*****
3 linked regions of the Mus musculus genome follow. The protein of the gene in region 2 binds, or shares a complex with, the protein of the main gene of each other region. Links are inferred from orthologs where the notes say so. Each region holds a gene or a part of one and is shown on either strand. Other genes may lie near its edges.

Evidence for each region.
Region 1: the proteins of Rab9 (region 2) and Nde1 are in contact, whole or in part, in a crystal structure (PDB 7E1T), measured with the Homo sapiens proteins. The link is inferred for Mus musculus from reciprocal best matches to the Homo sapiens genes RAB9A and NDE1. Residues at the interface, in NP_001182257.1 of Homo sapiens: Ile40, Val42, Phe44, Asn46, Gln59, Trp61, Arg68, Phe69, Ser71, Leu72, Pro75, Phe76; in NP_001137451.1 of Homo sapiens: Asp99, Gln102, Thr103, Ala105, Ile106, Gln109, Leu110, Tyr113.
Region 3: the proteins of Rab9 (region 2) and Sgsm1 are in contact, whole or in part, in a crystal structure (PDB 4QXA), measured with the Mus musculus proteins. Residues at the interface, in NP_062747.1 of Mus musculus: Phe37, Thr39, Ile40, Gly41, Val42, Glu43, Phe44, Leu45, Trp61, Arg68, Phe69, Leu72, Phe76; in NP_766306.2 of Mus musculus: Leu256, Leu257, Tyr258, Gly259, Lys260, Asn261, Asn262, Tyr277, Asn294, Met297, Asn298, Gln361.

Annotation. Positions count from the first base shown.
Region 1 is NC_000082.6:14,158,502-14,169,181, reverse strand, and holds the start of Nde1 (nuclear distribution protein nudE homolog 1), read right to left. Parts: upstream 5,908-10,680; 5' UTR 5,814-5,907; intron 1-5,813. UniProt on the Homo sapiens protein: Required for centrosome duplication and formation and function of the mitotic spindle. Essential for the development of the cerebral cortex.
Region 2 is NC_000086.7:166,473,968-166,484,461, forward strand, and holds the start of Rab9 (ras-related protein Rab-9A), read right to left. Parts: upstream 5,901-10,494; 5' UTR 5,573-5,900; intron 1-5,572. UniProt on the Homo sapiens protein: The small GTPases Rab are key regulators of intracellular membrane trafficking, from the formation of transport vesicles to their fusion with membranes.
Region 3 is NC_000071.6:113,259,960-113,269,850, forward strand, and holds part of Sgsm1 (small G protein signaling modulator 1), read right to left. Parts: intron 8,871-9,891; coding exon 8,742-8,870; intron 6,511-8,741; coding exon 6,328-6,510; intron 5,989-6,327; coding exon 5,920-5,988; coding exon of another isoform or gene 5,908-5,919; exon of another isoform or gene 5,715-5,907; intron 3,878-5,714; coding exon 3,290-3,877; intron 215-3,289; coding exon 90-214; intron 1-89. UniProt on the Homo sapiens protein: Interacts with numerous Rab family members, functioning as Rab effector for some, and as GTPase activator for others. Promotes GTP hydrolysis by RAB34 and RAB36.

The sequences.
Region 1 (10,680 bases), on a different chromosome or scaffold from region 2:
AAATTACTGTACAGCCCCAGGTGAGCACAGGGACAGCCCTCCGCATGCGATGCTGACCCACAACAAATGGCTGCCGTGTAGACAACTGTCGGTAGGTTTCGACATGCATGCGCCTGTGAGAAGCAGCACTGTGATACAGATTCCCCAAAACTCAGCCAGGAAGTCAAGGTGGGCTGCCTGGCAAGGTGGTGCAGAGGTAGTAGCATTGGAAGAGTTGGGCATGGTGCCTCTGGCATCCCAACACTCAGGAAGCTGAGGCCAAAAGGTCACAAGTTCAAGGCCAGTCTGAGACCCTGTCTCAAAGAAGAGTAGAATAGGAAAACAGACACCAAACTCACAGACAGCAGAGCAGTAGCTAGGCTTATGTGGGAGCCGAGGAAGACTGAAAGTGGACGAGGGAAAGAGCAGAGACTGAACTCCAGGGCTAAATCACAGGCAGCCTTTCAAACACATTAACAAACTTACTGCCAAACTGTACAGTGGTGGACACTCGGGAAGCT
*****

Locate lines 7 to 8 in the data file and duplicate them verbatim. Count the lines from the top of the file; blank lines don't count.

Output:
Region 2 is NC_000086.7:166,473,968-166,484,461, forward strand, and holds the start of Rab9 (ras-related protein Rab-9A), read right to left. Parts: upstream 5,901-10,494; 5' UTR 5,573-5,900; intron 1-5,572. UniProt on the Homo sapiens protein: The small GTPases Rab are key regulators of intracellular membrane trafficking, from the formation of transport vesicles to their fusion with membranes.
Region 3 is NC_000071.6:113,259,960-113,269,850, forward strand, and holds part of Sgsm1 (small G protein signaling modulator 1), read right to left. Parts: intron 8,871-9,891; coding exon 8,742-8,870; intron 6,511-8,741; coding exon 6,328-6,510; intron 5,989-6,327; coding exon 5,920-5,988; coding exon of another isoform or gene 5,908-5,919; exon of another isoform or gene 5,715-5,907; intron 3,878-5,714; coding exon 3,290-3,877; intron 215-3,289; coding exon 90-214; intron 1-89. UniProt on the Homo sapiens protein: Interacts with numerous Rab family members, functioning as Rab effector for some, and as GTPase activator for others. Promotes GTP hydrolysis by RAB34 and RAB36.